Enterprises urged to help protect rights of children


UNICEF will engage with businesses in Vietnam to build a culture of respect and support for children’s rights among them, an official has said.

Marianne Oehlers of UNICEF Vietnam’s chief programme partnerships office told a workshop in HCM City on May 13th that UNICEF has identified a set of key industries with a high impact on children and significant value-chain influence.
The event, held under the overall framework of the "Meet to Meet the SDG" Platform, aimed to explore how the business community can take action on children’s rights in the context of the Sustainable Development Goals.
It sought to explore, in partnership with experts and colleagues from UNICEF, what the business community can do to realise the goals with a child rights perspective.
The priority sectors include travel and tourism and footwear and apparel, Oehlers said.
A study on the impact of the apparel and footwear sectors on children’s rights in Vietnam will be done between 2016 and 2017.
A toolkit on children’s rights will also be customised for the apparel and footwear supply chains.
Preliminary findings from child rights impact assessments carried out in Vietnam’s travel and tourism sector last year will be presented.
“By focusing on children and supporting their rights, businesses can benefit from improved access to skilled labour and improved employee satisfaction, improve the communities in which you work, raise the value of your brand and thereby also your bottom line,” Jesper Moller, UNICEF’s deputy representative, said.
“Virtually all companies interact with children in some way. Businesses impact children in the workplace, in the market place and in the community as they are the children of your workers, children that consume your products, and children in the community where you operate.
“The first step in the journey for a responsible business is to make children visible, understand that they are there and that the company has various levels of impact on children’s lives.”
To help private sector partners do that, UNICEF has joined Save the Children and the UN Global Compact to develop the Children’s Rights and Business Principles (CRBP).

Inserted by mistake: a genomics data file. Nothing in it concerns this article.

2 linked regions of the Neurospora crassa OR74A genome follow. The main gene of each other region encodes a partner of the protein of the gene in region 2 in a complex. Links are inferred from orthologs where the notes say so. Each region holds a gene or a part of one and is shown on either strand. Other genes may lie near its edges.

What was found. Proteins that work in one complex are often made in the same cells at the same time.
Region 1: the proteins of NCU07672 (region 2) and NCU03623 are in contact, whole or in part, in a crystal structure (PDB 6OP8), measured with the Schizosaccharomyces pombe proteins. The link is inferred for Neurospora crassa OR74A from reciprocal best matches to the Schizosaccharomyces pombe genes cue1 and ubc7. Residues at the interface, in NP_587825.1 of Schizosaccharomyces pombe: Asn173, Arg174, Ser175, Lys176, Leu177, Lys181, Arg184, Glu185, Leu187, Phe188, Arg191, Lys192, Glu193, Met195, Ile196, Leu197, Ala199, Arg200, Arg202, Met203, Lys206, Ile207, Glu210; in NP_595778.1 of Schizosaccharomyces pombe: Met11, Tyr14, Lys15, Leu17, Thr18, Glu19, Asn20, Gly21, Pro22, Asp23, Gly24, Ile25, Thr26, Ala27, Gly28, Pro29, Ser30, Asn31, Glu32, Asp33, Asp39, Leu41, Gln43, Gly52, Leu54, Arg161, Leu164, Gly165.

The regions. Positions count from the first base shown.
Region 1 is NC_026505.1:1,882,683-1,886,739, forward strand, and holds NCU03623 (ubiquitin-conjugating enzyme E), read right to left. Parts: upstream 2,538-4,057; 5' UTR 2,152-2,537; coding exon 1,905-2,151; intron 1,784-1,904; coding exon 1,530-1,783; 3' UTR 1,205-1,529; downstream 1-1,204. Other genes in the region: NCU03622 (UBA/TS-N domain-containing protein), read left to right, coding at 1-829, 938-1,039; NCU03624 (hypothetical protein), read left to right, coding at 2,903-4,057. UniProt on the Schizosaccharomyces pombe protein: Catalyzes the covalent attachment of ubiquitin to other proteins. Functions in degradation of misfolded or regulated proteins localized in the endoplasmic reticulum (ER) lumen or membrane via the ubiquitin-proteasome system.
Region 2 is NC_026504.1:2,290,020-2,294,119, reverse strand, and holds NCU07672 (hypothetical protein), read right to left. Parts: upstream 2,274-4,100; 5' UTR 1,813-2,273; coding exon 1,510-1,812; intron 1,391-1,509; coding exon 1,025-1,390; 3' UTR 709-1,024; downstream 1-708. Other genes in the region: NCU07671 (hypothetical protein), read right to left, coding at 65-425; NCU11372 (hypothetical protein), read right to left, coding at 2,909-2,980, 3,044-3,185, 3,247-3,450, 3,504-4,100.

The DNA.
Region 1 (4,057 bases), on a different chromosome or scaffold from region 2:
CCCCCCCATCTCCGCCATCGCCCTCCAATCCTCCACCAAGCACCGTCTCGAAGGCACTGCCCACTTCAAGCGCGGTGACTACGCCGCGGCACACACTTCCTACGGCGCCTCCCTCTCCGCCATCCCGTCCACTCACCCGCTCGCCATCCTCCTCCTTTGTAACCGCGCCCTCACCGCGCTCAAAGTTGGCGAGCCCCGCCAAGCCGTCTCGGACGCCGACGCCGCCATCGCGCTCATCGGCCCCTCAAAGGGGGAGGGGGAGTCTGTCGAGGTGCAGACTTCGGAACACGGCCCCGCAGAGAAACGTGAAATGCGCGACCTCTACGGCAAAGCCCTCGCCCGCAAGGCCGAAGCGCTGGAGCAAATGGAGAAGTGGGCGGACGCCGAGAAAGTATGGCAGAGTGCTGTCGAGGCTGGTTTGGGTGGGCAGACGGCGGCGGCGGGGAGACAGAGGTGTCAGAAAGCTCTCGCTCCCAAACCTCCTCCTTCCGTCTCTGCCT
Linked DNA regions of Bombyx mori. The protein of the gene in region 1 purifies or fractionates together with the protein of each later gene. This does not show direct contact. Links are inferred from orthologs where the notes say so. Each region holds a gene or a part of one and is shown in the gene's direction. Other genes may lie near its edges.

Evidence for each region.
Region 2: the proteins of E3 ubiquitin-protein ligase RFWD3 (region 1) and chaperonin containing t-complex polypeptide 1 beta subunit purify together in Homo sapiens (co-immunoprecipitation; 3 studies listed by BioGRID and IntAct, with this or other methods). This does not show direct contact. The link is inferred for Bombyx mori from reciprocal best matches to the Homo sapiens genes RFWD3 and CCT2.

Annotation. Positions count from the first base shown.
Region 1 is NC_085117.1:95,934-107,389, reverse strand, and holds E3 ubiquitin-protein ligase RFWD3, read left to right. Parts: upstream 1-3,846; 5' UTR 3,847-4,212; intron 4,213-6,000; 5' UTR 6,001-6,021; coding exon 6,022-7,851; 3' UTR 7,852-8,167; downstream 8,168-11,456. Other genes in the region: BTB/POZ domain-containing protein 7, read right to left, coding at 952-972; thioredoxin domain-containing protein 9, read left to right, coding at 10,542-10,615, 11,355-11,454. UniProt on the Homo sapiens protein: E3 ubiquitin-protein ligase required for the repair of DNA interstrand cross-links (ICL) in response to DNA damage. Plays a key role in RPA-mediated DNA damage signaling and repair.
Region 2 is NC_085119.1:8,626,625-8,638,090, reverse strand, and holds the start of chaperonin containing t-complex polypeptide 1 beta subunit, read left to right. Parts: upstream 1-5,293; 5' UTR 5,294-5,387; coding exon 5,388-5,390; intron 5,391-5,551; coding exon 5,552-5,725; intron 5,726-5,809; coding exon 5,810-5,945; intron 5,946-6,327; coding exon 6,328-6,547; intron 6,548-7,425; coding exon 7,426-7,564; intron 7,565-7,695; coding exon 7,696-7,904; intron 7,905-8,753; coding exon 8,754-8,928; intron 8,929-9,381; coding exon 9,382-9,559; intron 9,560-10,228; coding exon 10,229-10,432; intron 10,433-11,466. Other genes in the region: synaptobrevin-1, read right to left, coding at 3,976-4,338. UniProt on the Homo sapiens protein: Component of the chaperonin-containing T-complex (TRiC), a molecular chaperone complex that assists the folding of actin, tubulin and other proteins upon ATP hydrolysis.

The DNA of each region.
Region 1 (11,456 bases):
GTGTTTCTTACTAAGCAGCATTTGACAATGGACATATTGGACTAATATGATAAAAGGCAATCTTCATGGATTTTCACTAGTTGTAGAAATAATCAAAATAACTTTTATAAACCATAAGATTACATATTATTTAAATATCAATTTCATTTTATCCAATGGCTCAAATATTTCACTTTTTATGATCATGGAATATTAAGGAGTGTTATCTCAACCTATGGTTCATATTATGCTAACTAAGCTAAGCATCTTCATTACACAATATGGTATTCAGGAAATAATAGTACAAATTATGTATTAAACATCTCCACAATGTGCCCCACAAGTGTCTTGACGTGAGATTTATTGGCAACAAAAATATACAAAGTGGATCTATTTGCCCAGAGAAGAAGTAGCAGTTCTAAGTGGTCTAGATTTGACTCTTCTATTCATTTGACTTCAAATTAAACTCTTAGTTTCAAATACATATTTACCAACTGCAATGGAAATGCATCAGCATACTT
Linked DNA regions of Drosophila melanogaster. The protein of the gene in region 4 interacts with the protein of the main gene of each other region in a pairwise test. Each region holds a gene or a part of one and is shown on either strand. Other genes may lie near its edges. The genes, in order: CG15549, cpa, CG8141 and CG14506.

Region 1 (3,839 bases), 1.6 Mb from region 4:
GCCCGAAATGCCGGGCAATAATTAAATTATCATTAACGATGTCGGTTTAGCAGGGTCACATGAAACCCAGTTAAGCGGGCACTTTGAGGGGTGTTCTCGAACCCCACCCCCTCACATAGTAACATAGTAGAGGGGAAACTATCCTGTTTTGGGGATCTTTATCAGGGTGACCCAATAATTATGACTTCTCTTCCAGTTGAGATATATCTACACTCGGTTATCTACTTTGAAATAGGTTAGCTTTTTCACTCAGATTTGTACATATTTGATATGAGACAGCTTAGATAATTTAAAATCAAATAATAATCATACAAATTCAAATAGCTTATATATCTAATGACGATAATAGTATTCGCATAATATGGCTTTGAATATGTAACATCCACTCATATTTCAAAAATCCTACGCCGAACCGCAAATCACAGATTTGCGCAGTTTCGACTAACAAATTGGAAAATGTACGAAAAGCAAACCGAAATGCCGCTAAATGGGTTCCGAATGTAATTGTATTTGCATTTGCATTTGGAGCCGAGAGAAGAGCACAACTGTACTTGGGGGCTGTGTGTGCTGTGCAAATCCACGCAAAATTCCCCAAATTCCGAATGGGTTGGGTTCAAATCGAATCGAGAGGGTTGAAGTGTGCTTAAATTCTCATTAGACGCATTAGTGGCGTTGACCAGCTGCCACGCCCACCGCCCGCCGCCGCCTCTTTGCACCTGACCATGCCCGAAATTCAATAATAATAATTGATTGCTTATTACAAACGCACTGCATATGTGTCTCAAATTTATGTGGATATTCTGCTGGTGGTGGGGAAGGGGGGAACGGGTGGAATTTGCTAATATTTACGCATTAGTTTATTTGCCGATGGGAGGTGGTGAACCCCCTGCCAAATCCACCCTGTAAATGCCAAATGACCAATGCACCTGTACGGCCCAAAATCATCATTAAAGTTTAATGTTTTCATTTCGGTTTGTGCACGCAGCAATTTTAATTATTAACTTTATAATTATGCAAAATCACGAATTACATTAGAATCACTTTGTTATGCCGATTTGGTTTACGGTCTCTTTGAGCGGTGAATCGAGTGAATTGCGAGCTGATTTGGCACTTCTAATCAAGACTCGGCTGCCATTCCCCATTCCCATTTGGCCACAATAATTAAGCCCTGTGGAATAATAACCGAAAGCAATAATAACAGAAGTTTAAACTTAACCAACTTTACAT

CRBP was developed and released in 2012 and launched in Vietnam in 2014.
It is the first comprehensive set of principles to guide companies on a full range of actions they can take in the workplace, marketplace and community to respect and support children’s rights.
Ten principles identify actions all businesses should take to respect and support children’s rights.
They are child rights integration, child labour, young workers and family-friendly workplace, protection and safety of children, products and services, responsible marketing and advertising, environment and land acquisition, security arrangements, emergencies, and support for community and government efforts for children./.

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All comments [ 10 ]

John Smith 16/5/16 20:46

Children's rights are the human rights of children with particular attention to the rights of special protection and care afforded to minors.

Gentle Moon 16/5/16 20:49

A child is any human being below the age of eighteen years, unless under the law applicable to the child, majority is attained earlier.

LawrenceSamuels 16/5/16 20:50

The period of childhood is a phase in which the human being is more vulnerable because they have not finished developing physically or mentally.

Jane smartnic 16/5/16 20:51

All the decisions regarding children have to be taken in the exclusive interest of each child to ensure their immediate and future well being.

yobro yobro 16/5/16 20:51

The superior interest of children is subordonated to a protection of the child.

Love Peace 16/5/16 20:52

First of all, child protection must be ensured by the parents and the community which surround them, then by the states.

MaskOf Zero 16/5/16 20:52

the well being of each child can not be obtained in the same way. Each child is a unique human with specific needs.

Only Solidar 16/5/16 20:53

In order to ensure the child’s well being and superior interest the states must establish a protection system for the child.

Pack Cassiopian 16/5/16 20:54

An effective system includes laws, politics, procedures and practices intended to prevent and fight against various problems of mistreatment, violence and discrimination that can damage a child’s well being.

Deck Hero14 16/5/16 20:55

In order to set up an effective protection system, the States must first ratify the main principal international standards of protection of children’s rights and then implement it in their legislation.

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